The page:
SALT LAKE CITY – I heard the earthquake before I felt it. A low rumbling sound woke me as pictures and items crashed to the floor in my Salt Lake City apartment. I looked at the alarm clock by my bed, but the power was out. The sun hadn’t risen over the mountains yet, so I couldn’t see what was going on, but I felt the bed shaking beneath me.
Before the tremor, our lives in Utah were already being upended. Along with the rest of the world, we were grappling with a seismic health crisis, and like others across the U.S., we were instructed to avoid contact and the public, to stay home as much as possible. My fellow reporters at The Salt Lake Tribune and I set aside stories we’d been working on and put all of our energy into covering the coronavirus pandemic.
For days, it had been our primary focus. The coverage required long, sporadic hours; we covered press conferences, updated the number of confirmed cases, instructed people where they could find more resources, reported on our elected officials’ directives and told stories of the people who were impacted. Members of our team started the Trib’s daily blog to provide updates to our community about the spread of COVID-19 across the state. As each of us ensured our own families were safe and healthy, our responsibility to the public, to help them keep their own families safe and healthy, was paramount. We were reporting on one of the biggest stories of our careers. Then, Utah’s largest earthquake in nearly three decades struck, and it was our job to cover that too.
Once the shaking that morning stopped, I went outside to stand among my neighbors and called my husband, who was already at work, to make sure he was OK. Then I checked Slack, an internal messaging system, to see what my Tribune co-workers were saying.
“That was crazy,” one reporter wrote. After making sure we were all safe, an editor chimed in: We needed to get something up on the website. The earthquake, a magnitude 5.7, struck at 7:09 a.m. About 20 minutes later, we published our first story on it.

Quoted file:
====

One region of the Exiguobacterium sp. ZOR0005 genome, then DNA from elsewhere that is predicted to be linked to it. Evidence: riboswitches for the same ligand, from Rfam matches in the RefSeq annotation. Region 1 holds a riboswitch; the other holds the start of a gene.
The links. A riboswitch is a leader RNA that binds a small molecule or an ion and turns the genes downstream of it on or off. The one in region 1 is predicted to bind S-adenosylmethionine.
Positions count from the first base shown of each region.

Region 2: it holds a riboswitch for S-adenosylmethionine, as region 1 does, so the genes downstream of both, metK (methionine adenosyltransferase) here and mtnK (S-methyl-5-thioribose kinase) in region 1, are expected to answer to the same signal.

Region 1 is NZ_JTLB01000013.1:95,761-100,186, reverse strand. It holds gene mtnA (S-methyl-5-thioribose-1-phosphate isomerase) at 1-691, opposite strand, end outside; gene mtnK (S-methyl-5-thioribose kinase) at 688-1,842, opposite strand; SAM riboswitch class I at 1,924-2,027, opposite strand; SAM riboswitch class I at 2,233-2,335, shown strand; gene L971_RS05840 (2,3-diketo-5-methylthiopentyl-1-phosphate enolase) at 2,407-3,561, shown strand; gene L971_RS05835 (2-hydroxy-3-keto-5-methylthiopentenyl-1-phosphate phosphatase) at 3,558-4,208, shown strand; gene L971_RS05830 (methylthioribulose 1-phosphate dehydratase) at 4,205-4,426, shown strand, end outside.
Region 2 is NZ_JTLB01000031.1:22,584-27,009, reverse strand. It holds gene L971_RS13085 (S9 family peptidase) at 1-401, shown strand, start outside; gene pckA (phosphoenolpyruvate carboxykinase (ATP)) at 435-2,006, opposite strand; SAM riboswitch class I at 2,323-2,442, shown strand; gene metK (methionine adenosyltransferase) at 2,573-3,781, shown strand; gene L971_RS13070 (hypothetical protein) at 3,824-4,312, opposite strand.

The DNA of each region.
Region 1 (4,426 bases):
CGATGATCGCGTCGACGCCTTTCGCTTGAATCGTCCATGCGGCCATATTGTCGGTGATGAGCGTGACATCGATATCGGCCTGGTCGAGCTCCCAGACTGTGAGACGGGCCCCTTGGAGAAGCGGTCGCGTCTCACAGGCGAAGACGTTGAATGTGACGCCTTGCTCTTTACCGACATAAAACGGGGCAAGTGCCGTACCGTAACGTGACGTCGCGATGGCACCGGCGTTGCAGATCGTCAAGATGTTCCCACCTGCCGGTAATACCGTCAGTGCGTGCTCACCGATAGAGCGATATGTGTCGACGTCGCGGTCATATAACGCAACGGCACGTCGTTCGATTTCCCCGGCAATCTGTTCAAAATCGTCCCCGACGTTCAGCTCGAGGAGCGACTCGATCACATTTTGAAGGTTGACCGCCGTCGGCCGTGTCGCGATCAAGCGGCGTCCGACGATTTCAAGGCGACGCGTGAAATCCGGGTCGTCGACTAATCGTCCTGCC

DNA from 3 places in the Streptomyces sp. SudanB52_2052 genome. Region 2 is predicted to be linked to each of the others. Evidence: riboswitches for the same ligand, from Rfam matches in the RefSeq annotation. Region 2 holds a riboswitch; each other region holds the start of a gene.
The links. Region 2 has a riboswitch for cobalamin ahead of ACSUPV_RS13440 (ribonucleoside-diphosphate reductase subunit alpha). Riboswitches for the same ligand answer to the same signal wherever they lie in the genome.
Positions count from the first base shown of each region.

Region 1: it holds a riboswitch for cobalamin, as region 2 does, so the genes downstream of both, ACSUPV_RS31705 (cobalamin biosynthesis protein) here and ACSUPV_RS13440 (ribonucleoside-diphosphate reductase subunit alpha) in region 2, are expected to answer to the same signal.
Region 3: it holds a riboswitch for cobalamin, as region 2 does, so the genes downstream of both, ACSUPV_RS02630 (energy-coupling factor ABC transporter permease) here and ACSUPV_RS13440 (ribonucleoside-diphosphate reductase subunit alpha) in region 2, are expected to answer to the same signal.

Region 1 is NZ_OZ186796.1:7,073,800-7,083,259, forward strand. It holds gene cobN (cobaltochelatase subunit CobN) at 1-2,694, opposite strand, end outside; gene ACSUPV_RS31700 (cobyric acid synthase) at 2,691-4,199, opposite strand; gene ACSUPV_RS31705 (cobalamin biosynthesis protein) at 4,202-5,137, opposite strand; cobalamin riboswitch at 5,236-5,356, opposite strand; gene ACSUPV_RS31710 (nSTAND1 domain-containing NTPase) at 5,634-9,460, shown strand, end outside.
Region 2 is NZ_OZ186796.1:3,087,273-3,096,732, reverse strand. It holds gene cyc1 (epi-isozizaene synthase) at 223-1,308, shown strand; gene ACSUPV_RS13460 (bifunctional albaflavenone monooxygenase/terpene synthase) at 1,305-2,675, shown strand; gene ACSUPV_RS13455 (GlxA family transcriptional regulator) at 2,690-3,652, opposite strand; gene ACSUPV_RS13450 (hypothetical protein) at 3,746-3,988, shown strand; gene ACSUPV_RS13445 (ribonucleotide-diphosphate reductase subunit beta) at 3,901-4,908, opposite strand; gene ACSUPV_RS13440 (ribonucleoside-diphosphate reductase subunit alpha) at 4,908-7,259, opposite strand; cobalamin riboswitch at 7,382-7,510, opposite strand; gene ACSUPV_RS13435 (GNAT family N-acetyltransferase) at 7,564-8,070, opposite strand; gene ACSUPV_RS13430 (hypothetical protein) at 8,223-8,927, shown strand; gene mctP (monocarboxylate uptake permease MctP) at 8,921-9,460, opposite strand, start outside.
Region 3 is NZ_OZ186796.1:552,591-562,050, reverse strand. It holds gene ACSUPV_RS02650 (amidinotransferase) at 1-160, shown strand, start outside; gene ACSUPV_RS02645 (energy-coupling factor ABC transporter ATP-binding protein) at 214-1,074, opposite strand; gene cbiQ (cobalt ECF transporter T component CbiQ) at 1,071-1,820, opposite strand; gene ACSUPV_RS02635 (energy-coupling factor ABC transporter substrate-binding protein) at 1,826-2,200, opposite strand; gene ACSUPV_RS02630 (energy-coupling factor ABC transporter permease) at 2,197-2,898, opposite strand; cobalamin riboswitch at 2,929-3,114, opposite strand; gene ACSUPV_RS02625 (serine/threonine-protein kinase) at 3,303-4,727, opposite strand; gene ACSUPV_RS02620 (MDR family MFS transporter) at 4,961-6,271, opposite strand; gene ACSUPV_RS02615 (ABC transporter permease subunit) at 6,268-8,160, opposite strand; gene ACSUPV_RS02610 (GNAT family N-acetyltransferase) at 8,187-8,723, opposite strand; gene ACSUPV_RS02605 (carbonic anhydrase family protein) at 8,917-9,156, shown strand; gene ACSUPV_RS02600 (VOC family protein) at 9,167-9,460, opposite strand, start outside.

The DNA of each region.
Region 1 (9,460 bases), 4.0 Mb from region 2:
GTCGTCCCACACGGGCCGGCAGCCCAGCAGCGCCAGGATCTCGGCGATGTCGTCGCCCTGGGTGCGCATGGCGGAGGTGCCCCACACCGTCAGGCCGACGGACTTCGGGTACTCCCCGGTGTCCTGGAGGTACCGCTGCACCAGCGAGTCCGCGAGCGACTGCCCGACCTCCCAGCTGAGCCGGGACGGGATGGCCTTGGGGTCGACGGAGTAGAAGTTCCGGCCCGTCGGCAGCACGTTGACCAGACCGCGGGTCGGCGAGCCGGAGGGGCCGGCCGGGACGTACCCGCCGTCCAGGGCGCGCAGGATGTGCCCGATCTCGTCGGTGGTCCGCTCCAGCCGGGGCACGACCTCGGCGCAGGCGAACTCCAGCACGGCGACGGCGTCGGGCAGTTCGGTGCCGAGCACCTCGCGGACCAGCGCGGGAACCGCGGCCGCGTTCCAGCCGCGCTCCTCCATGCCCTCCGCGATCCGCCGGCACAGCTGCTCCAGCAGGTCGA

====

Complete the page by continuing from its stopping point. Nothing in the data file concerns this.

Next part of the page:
With the shift that occurred on March 18, we had two major stories to cover, so we split up. Some of us continued to report on coronavirus, while others followed the aftermath of the earthquake. Photographers drove around, looking for damage. Reporters made calls and posted anything they learned on Slack. There were no reported deaths or serious injuries, but more than 70 historic structures in the area were damaged. Some mobile homes had fallen off their foundations in Magna, a township near the epicenter, southwest of Salt Lake City. The trumpet fell off the Angel Moroni statue on top of the iconic Salt Lake Temple.
All of us in the newsroom were already working at home by this point, and it’s lucky we were. Our IT director shared a video of the damage at our office. Filing cabinets were flung open and papers strewn about. Pictures, books, plants and computer monitors lay on the floor. Our archive library was completely disheveled. There were stress cracks in the walls. And the glass display case holding the Pulitzer Prize won by The Salt Lake Tribune in 2017 had toppled and shattered.
It was hard for many of us to see. Newsrooms are notoriously messy, but they are our second home. It’s where we share stories with each other and yell across colleagues’ cubicles to check if an editor read the latest revisions; where we scramble together to meet deadlines. It’s where we hang up funny pictures at our desks and learn about each other’s lives.
As we work remotely and practice social distancing during the COVID-19 outbreak, that second home sits empty. And it hasn’t been easy. We now depend on Slack and phone calls to update each other on new developments and the stories each of us is working on. We use Zoom to hold our weekly staff meeting, a virtual glimpse into each other’s homes. It’s a different way of working, but like other people in similar situations across the globe, we’re making it work.
Now, more than a week after the earthquake, we’re still covering both crises, but our focus is slowly shifting back to COVID-19. This is a story we’ll be reporting on for the foreseeable future, with no clear end in sight. The stress and anxiety we face in this uncertainty, as we continue to feel aftershocks from the earthquake, is lessened by the diligence and resilience of my coworkers. No matter how difficult it gets, they are out there reporting, updating their community and providing a vital service to the people of Utah every day.
One post from a colleague on Slack last week read, “Good morning to all my fearless tireless colleagues! Kudos to all who keep the public informed and the wheels turning.”
I think we’re all looking forward to the day – whenever that is – when we can go back to the newsroom again. Until then, we’ll keep producing the best journalism we can, whatever comes.
Becky Jacobs covers women’s issues for The Salt Lake Tribune. This dispatch is part of a series called “On the Ground” with Report for America, an initiative of The GroundTruth Project. Follow her on Twitter: @ruthyjacobs.